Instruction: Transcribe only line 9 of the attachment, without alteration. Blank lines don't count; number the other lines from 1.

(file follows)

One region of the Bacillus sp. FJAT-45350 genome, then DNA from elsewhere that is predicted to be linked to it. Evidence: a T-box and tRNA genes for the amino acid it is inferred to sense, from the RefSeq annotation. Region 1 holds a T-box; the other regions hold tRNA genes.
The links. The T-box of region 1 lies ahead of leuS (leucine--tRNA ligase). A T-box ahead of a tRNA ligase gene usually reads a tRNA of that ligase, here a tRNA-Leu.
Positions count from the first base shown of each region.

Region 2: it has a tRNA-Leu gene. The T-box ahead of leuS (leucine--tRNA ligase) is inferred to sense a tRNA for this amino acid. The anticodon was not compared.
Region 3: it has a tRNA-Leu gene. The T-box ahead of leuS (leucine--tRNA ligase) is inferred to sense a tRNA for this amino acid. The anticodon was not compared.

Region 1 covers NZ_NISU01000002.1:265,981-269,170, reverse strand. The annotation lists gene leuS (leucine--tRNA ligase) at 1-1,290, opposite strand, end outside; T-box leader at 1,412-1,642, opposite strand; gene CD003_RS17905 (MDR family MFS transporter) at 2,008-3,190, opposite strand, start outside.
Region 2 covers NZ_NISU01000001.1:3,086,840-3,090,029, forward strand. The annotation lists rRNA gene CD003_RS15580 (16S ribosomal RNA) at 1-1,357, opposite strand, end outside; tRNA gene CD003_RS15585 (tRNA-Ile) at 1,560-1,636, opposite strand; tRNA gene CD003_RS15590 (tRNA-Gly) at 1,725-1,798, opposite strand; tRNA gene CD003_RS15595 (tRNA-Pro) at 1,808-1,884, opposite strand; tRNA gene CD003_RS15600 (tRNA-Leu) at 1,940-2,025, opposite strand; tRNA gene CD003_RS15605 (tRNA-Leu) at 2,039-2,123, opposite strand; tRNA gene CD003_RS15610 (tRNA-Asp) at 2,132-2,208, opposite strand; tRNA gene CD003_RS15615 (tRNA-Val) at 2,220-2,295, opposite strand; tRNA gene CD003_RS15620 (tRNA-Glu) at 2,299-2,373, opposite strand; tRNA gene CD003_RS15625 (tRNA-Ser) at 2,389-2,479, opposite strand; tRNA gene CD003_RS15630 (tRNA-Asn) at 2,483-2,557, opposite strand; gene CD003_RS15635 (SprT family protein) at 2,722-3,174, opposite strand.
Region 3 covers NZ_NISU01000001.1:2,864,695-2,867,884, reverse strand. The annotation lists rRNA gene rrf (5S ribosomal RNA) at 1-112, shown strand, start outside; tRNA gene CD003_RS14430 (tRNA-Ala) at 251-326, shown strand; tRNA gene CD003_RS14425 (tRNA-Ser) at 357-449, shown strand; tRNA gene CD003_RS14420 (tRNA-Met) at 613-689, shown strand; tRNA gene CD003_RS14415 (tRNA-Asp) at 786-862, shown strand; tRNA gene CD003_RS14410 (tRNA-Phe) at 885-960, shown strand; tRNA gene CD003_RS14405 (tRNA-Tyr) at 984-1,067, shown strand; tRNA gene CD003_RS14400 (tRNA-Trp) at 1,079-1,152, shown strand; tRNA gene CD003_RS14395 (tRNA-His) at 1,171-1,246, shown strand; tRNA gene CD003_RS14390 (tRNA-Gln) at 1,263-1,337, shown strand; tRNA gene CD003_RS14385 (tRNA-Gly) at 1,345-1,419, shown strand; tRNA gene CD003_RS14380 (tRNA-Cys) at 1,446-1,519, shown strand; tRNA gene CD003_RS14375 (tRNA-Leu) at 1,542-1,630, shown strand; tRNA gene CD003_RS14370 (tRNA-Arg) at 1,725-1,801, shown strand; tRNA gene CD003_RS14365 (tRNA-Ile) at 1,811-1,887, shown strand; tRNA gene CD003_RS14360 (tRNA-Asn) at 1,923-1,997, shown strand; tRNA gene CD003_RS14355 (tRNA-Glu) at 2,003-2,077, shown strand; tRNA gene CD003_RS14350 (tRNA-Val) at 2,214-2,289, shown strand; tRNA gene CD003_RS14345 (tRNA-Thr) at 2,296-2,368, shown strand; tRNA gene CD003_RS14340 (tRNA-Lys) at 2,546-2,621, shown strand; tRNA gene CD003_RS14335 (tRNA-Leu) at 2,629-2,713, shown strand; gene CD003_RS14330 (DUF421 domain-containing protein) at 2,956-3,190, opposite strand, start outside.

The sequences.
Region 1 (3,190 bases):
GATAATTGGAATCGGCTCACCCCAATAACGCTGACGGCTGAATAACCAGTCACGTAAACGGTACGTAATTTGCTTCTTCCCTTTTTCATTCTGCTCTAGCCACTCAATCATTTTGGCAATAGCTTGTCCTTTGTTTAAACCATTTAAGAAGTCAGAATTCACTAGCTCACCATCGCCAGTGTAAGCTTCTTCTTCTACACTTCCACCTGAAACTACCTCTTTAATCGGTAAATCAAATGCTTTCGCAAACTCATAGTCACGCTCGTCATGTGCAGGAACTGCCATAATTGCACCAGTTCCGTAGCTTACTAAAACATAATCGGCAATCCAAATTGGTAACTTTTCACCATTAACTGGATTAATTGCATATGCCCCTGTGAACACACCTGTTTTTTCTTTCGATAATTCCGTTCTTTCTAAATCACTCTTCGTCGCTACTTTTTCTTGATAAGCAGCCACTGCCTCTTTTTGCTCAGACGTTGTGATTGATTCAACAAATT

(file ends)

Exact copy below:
The sequences.